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What Is Raspberry Torte?

What a raspberry torte actually is can vary tremendously from bakery to bakery.
Raspberry jam can be used as an ingredient in some tortes.
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  • Written By: C. Mitchell
  • Edited By: John Allen
  • Last Modified Date: 16 September 2014
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A raspberry torte is a dense cake-like dessert that is made with little to no flour, in most cases. Tortes originated in Germany, and traditional recipes call for ground nut meal as the primary binding ingredient. When raspberries are added, usually to the filling, the dessert becomes a raspberry torte. Modern cooks use the term “torte” more loosely than their German predecessors, commonly applying it to a wide range of fancy or particularly rich desserts. As such, what a raspberry torte actually is can vary tremendously from bakery to bakery.

According to traditional recipes, a raspberry torte is a nut-based cake with raspberry flavor woven in. It is usually made with the meal from ground almonds or hazelnuts. This meal is added to eggs, butter, milk, and sugar to create a batter, which is then poured in shallow round pans and baked. Raspberries are either added to the center of the dessert or used as a garnish on top.

There are two primary ways of making a raspberry torte. First, the batter can be poured into a shallow spring-form pan and used as something of a crust. Depending on how wet the batter is, it can be pressed against the pan walls much as a pie crust would be. On top of this crust, cooks pour a raspberry compote that serves as the main filling, reminiscent of a raspberry tart. Once baked, however, the cake pan’s sides are removed, and the torte looks more like an open cake.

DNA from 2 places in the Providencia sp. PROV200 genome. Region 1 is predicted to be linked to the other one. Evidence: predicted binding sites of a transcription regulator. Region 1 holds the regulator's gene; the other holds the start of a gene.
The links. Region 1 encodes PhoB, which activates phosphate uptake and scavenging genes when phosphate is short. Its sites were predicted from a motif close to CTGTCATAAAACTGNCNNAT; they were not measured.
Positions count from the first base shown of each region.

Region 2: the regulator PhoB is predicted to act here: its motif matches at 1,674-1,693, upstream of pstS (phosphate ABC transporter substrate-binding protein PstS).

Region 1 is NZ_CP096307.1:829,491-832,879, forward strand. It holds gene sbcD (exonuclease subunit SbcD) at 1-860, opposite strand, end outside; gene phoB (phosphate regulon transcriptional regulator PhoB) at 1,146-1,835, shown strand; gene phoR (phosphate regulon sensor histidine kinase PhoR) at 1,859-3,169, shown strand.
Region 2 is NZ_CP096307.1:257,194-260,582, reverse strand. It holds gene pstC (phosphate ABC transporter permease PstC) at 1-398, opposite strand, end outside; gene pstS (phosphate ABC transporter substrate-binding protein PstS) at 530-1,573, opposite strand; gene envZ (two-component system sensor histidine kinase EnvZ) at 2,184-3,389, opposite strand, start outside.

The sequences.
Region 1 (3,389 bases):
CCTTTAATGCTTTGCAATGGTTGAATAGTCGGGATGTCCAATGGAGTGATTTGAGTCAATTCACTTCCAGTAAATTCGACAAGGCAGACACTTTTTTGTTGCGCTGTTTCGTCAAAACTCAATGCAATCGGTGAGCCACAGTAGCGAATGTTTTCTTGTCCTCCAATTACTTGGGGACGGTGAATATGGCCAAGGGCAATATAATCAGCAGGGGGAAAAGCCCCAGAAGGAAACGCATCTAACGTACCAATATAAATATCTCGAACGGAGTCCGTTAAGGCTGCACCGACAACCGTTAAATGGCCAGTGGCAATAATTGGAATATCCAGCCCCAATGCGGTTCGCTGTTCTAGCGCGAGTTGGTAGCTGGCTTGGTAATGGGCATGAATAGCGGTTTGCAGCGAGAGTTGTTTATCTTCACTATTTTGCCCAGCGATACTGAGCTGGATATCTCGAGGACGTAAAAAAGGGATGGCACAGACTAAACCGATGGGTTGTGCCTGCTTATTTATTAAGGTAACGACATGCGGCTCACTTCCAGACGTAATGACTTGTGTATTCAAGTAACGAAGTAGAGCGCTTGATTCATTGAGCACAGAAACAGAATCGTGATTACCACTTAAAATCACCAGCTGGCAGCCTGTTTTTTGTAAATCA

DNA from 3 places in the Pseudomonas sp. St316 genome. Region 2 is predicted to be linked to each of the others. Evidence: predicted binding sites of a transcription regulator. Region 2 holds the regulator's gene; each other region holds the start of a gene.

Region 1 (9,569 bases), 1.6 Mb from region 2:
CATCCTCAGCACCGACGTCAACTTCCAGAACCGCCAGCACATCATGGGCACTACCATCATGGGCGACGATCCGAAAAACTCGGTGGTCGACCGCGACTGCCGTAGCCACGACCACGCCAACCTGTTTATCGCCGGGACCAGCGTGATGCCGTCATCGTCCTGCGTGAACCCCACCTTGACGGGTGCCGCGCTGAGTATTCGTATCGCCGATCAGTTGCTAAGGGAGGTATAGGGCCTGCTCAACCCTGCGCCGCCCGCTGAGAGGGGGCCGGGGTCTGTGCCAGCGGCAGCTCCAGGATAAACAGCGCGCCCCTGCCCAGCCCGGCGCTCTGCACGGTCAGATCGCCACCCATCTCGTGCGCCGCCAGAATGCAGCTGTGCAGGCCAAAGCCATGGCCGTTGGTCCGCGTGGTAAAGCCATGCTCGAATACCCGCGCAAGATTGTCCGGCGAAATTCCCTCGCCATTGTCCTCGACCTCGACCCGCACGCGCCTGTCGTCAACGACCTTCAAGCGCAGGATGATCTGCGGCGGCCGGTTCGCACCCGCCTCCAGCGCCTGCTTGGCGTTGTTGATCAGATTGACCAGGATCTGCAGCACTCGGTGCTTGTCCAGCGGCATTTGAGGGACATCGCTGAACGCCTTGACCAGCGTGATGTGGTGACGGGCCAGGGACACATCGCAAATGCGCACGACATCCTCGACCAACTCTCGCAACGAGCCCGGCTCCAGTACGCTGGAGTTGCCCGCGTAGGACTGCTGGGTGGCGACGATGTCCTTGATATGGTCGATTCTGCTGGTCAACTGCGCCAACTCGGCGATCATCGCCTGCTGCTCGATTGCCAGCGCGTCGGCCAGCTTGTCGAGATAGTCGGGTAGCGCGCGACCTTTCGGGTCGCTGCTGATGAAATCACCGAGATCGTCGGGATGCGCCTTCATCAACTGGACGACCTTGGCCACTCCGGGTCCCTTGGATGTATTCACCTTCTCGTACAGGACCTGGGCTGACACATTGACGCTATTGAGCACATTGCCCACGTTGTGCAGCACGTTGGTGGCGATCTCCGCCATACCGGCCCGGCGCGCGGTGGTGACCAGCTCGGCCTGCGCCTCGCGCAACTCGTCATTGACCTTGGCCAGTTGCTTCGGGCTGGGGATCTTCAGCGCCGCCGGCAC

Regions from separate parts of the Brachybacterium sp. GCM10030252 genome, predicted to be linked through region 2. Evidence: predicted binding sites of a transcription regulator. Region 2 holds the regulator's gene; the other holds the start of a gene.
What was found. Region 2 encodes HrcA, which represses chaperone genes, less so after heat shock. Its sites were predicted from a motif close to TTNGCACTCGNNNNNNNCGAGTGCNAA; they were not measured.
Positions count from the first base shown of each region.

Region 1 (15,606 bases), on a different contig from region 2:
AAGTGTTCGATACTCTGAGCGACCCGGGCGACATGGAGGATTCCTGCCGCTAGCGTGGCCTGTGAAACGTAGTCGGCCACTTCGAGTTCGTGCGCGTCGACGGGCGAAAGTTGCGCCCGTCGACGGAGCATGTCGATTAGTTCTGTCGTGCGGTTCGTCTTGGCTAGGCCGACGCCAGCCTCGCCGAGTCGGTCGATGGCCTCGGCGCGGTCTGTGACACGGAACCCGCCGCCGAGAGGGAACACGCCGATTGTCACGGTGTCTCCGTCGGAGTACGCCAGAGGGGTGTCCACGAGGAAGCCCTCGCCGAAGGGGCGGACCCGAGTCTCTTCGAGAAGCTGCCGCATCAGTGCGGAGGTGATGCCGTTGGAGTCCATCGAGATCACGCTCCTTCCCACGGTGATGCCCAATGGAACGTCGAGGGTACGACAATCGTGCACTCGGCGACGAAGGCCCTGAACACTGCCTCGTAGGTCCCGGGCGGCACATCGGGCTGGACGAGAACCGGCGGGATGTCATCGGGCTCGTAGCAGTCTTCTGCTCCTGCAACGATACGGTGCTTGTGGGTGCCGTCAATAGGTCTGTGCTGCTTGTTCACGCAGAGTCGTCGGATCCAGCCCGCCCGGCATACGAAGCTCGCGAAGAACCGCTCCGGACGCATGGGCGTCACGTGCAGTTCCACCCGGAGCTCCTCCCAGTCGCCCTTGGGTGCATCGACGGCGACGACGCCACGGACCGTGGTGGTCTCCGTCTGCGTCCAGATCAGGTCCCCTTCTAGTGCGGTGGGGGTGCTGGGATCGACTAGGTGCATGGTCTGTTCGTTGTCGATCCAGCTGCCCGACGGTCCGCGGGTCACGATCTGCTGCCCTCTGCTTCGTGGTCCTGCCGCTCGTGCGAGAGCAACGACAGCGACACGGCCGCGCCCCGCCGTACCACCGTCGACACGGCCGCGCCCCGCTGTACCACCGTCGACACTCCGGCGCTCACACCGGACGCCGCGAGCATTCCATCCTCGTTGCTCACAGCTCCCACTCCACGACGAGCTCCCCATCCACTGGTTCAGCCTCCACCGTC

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The filling used in this sort of torte is often a combination of raspberries, sugar, and a binding agent like butter. Cooking with raspberries is usually easy, but the fruit needs to be encased in some form of liquid in order to set properly during baking. Adding raw berries alone often leads to drying and scorching.

A second method involves a wetter batter that is baked into thin rounds. These rounds are designed to be stacked on top of each other to form a taller, more substantial dessert. This sort of torte becomes a raspberry torte when cooks add raspberry filling or raspberry jam to the layer between the rounds.

In Central Europe, particularly Germany and Austria, there are a number of strict berry torte recipes. Elsewhere, however, the title has become somewhat amorphous. Cooks will frequently use the “raspberry torte” designation to describe any particularly dense or rich raspberry cake.

Just the same, desserts beating the torte name usually share some similarities in spite of their different compositions. They are almost always frosted, for instance, usually with a hard icing or fondant to create a uniform, smooth appearance. It is common to decorate the top with intricate sugar lattices or designs, and to use fruit that is either fresh or candied as a garnish.

Tortes are almost always very dense, as well. This often means that they have less flour than traditional cake recipes. Sometimes the density owes only to extra butter in the recipe, however, or extra layers added in. Raspberries are almost always featured on both the inside and the top of the dessert.

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